- Mr. Robert Hellier, (b. 1817), aged 38, English settler, from Poltimore, Devon, England, UK departing from Falmouth destined for Quebec, Canada aboard the ship "Barque John" on 3rd May 1855 which sank after striking the reef, he survived the sinking 
- Mrs. Ellen Hellier, (b. 1819), aged 36, English settler, from Poltimore, Devon, England, UK departing from Falmouth destined for Quebec, Canada aboard the ship "Barque John" on 3rd May 1855 which sank after striking the reef, she died in the sinking 
- Mr. William Hellier, (b. 1843), aged 12, English settler, from Poltimore, Devon, England, UK departing from Falmouth destined for Quebec, Canada aboard the ship "Barque John" on 3rd May 1855 which sank after striking the reef, he died in the sinking 
- Miss Dinah Hellier, (b. 1845), aged 10, English settler, from Poltimore, Devon, England, UK departing from Falmouth destined for Quebec, Canada aboard the ship "Barque John" on 3rd May 1855 which sank after striking the reef, she died in the sinking 
- Miss Harriett Hellier, (b. 1847), aged 8, English settler, from Poltimore, Devon, England, UK departing from Falmouth destined for Quebec, Canada aboard the ship "Barque John" on 3rd May 1855 which sank after striking the reef, she died in the sinking 
- ... (More are available in all our PDF Extended History products and printed products wherever possible.)
Hellier migration to Australia +
Emigration to Australia
followed the First Fleets
of convicts, tradespeople and early settlers. Early immigrants include:
Hellier Settlers in Australia in the 19th Century
- Mr. John Hellier, English convict who was convicted in Worcestershire, England for 14 years, transported aboard the "Champion" on 24th May 1827, arriving in New South Wales, Australia 
- Mr. George Hellier, (Jones, Charles), English convict who was convicted in Exeter, Devon, England for 7 years, transported aboard the "Bangalore" on 1st January 1850, arriving in Moreton Bay, Queensland, Australia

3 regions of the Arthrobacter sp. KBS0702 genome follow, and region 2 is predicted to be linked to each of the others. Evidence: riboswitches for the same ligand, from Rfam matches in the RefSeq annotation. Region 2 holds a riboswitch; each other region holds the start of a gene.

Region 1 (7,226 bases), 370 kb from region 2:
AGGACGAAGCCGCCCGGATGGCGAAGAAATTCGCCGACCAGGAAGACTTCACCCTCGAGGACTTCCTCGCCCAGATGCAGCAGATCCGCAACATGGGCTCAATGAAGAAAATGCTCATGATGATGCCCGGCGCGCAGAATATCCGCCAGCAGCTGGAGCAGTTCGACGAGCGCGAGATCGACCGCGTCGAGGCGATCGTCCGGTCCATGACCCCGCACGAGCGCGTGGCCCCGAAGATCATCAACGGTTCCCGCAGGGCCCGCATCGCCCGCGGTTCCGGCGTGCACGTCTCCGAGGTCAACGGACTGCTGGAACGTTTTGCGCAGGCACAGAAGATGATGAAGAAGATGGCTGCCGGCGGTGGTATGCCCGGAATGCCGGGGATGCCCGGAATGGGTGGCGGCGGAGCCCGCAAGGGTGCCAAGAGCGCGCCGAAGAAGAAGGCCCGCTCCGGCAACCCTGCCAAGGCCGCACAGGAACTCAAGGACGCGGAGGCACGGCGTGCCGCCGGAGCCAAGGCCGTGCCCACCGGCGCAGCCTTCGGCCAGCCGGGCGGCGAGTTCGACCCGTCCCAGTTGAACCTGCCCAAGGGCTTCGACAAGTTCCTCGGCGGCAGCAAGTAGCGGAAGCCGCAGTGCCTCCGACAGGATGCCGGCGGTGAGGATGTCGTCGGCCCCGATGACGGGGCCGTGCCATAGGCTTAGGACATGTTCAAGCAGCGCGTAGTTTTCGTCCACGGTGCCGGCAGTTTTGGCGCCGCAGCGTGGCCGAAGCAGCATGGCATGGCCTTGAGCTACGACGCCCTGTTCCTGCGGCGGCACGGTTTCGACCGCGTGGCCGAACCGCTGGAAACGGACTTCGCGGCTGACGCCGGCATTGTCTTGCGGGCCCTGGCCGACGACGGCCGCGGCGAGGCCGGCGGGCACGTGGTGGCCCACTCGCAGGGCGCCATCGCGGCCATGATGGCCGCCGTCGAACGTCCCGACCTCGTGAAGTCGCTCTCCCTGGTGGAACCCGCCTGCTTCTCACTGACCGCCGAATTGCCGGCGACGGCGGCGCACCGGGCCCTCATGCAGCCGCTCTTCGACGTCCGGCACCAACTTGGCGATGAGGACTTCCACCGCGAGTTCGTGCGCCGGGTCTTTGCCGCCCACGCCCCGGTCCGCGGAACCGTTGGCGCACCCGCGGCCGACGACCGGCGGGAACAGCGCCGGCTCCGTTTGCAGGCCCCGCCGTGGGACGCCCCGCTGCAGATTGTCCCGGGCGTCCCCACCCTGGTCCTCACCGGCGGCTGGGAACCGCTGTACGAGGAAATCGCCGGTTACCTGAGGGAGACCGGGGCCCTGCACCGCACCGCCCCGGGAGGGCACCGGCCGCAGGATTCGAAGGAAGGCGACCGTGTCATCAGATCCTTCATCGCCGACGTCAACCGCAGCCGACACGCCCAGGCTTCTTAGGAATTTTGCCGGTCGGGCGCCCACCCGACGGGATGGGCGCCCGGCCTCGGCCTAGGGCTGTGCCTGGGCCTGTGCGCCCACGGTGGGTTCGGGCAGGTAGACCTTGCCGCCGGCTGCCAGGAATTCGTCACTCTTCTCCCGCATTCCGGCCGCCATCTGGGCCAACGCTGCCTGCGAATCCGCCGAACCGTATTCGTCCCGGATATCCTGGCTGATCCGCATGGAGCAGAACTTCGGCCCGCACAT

- William Hellier, aged 19, a farm labourer, who arrived in South Australia in 1850 aboard the ship "Constance" 
- George Hellier, aged 25, a brickmaker, who arrived in South Australia in 1855 aboard the ship "Northern Light" 
- Nathaniel Hellier, aged 22, a labourer, who arrived in South Australia in 1856 aboard the ship "Switzerland"
Hellier migration to New Zealand +
Emigration to New Zealand followed in the footsteps of the European explorers, such as Captain Cook (1769-70): first came sealers, whalers, missionaries, and traders. By 1838, the British New Zealand Company had begun buying land from the Maori tribes, and selling it to settlers, and, after the Treaty of Waitangi in 1840, many British families set out on the arduous six month journey from Britain to Aotearoa to start a new life. Early immigrants include:
Hellier Settlers in New Zealand in the 19th Century
- Mr. John Farnham Hellier, (b. 1803), aged 38, British lime burner, born in Dorset travelling from Plymouth aboard the ship "Oriental" arriving in New Plymouth, Taranaki, North Island, New Zealand via Wellington on 7th November 1841 
- Mrs. Elizabeth Hellier née Pattimore, (b. 1805), aged 36, British settler travelling from Plymouth aboard the ship "Oriental" arriving in New Plymouth, Taranaki, North Island, New Zealand via Wellington on 7th November 1841 
- Mr. Thomas Hellier, (b. 1826), aged 15, British settler, born in Dorset travelling from Plymouth aboard the ship "Oriental" arriving in New Plymouth, Taranaki, North Island, New Zealand via Wellington on 7th November 1841 
- Mr. William Hellier, (b. 1827), aged 13, British settler, born in Dorset travelling from Plymouth aboard the ship "Oriental" arriving in New Plymouth, Taranaki, North Island, New Zealand via Wellington on 7th November 1841 
- Miss Sarah Hellier, (b. 1830), aged 11, British settler, born in Dorset travelling from Plymouth aboard the ship "Oriental" arriving in New Plymouth, Taranaki, North Island, New Zealand via Wellington on 7th November 1841 
- ... (More are available in all our PDF Extended History products and printed products wherever possible.)
Hellier migration to West Indies +